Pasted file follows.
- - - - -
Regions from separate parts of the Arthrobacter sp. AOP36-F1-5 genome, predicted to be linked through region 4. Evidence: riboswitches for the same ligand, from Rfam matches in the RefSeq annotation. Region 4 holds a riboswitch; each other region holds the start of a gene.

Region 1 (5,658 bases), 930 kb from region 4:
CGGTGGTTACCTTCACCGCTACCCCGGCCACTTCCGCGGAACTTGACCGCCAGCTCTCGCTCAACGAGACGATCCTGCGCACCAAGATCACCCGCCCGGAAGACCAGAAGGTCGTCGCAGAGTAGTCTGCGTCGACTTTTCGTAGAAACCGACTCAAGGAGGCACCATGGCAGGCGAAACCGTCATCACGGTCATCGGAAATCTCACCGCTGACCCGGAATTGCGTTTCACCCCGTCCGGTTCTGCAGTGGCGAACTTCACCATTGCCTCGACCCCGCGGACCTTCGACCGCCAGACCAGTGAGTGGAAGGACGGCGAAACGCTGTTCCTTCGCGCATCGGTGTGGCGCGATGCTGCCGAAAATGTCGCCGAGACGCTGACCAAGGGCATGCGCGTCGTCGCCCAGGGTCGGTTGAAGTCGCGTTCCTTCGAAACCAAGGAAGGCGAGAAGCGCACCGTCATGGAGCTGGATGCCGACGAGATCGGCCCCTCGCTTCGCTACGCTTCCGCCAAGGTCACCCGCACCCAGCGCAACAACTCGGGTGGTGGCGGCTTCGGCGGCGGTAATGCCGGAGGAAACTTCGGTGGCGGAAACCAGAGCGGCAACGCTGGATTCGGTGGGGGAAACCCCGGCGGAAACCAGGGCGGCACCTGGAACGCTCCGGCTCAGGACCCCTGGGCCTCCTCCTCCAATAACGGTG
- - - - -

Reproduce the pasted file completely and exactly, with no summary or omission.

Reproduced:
Regions from separate parts of the Arthrobacter sp. AOP36-F1-5 genome, predicted to be linked through region 4. Evidence: riboswitches for the same ligand, from Rfam matches in the RefSeq annotation. Region 4 holds a riboswitch; each other region holds the start of a gene.

Region 1 (5,658 bases), 930 kb from region 4:
CGGTGGTTACCTTCACCGCTACCCCGGCCACTTCCGCGGAACTTGACCGCCAGCTCTCGCTCAACGAGACGATCCTGCGCACCAAGATCACCCGCCCGGAAGACCAGAAGGTCGTCGCAGAGTAGTCTGCGTCGACTTTTCGTAGAAACCGACTCAAGGAGGCACCATGGCAGGCGAAACCGTCATCACGGTCATCGGAAATCTCACCGCTGACCCGGAATTGCGTTTCACCCCGTCCGGTTCTGCAGTGGCGAACTTCACCATTGCCTCGACCCCGCGGACCTTCGACCGCCAGACCAGTGAGTGGAAGGACGGCGAAACGCTGTTCCTTCGCGCATCGGTGTGGCGCGATGCTGCCGAAAATGTCGCCGAGACGCTGACCAAGGGCATGCGCGTCGTCGCCCAGGGTCGGTTGAAGTCGCGTTCCTTCGAAACCAAGGAAGGCGAGAAGCGCACCGTCATGGAGCTGGATGCCGACGAGATCGGCCCCTCGCTTCGCTACGCTTCCGCCAAGGTCACCCGCACCCAGCGCAACAACTCGGGTGGTGGCGGCTTCGGCGGCGGTAATGCCGGAGGAAACTTCGGTGGCGGAAACCAGAGCGGCAACGCTGGATTCGGTGGGGGAAACCCCGGCGGAAACCAGGGCGGCACCTGGAACGCTCCGGCTCAGGACCCCTGGGCCTCCTCCTCCAATAACGGTG